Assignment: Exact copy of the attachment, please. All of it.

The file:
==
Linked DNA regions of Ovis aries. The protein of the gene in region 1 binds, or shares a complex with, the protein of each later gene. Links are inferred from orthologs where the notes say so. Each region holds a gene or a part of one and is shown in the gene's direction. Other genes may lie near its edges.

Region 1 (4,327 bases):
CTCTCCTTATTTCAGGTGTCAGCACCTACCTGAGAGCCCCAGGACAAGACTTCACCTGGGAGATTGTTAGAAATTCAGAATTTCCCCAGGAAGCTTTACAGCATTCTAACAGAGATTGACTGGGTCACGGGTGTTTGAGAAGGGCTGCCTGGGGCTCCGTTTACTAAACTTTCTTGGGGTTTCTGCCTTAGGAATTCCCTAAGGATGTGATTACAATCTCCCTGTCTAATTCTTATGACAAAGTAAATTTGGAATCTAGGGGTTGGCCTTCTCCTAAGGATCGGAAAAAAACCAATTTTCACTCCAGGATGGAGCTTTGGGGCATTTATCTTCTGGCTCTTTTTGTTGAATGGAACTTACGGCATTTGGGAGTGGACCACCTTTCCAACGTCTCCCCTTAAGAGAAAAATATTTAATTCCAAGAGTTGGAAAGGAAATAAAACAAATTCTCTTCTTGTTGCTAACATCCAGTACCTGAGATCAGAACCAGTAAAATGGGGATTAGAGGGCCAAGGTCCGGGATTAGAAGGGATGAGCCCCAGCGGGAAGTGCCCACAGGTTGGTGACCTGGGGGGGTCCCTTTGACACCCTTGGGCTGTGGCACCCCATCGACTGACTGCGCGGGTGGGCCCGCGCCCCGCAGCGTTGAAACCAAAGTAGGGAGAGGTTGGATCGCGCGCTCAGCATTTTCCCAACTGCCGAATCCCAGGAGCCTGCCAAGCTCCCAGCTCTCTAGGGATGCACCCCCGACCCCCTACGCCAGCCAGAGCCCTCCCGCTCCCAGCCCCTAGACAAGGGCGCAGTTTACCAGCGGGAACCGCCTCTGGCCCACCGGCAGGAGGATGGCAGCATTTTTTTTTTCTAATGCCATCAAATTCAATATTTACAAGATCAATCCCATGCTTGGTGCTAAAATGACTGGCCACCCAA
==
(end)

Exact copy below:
Linked DNA regions of Ovis aries. The protein of the gene in region 1 binds, or shares a complex with, the protein of each later gene. Links are inferred from orthologs where the notes say so. Each region holds a gene or a part of one and is shown in the gene's direction. Other genes may lie near its edges.

Region 1 (4,327 bases):
CTCTCCTTATTTCAGGTGTCAGCACCTACCTGAGAGCCCCAGGACAAGACTTCACCTGGGAGATTGTTAGAAATTCAGAATTTCCCCAGGAAGCTTTACAGCATTCTAACAGAGATTGACTGGGTCACGGGTGTTTGAGAAGGGCTGCCTGGGGCTCCGTTTACTAAACTTTCTTGGGGTTTCTGCCTTAGGAATTCCCTAAGGATGTGATTACAATCTCCCTGTCTAATTCTTATGACAAAGTAAATTTGGAATCTAGGGGTTGGCCTTCTCCTAAGGATCGGAAAAAAACCAATTTTCACTCCAGGATGGAGCTTTGGGGCATTTATCTTCTGGCTCTTTTTGTTGAATGGAACTTACGGCATTTGGGAGTGGACCACCTTTCCAACGTCTCCCCTTAAGAGAAAAATATTTAATTCCAAGAGTTGGAAAGGAAATAAAACAAATTCTCTTCTTGTTGCTAACATCCAGTACCTGAGATCAGAACCAGTAAAATGGGGATTAGAGGGCCAAGGTCCGGGATTAGAAGGGATGAGCCCCAGCGGGAAGTGCCCACAGGTTGGTGACCTGGGGGGGTCCCTTTGACACCCTTGGGCTGTGGCACCCCATCGACTGACTGCGCGGGTGGGCCCGCGCCCCGCAGCGTTGAAACCAAAGTAGGGAGAGGTTGGATCGCGCGCTCAGCATTTTCCCAACTGCCGAATCCCAGGAGCCTGCCAAGCTCCCAGCTCTCTAGGGATGCACCCCCGACCCCCTACGCCAGCCAGAGCCCTCCCGCTCCCAGCCCCTAGACAAGGGCGCAGTTTACCAGCGGGAACCGCCTCTGGCCCACCGGCAGGAGGATGGCAGCATTTTTTTTTTCTAATGCCATCAAATTCAATATTTACAAGATCAATCCCATGCTTGGTGCTAAAATGACTGGCCACCCAA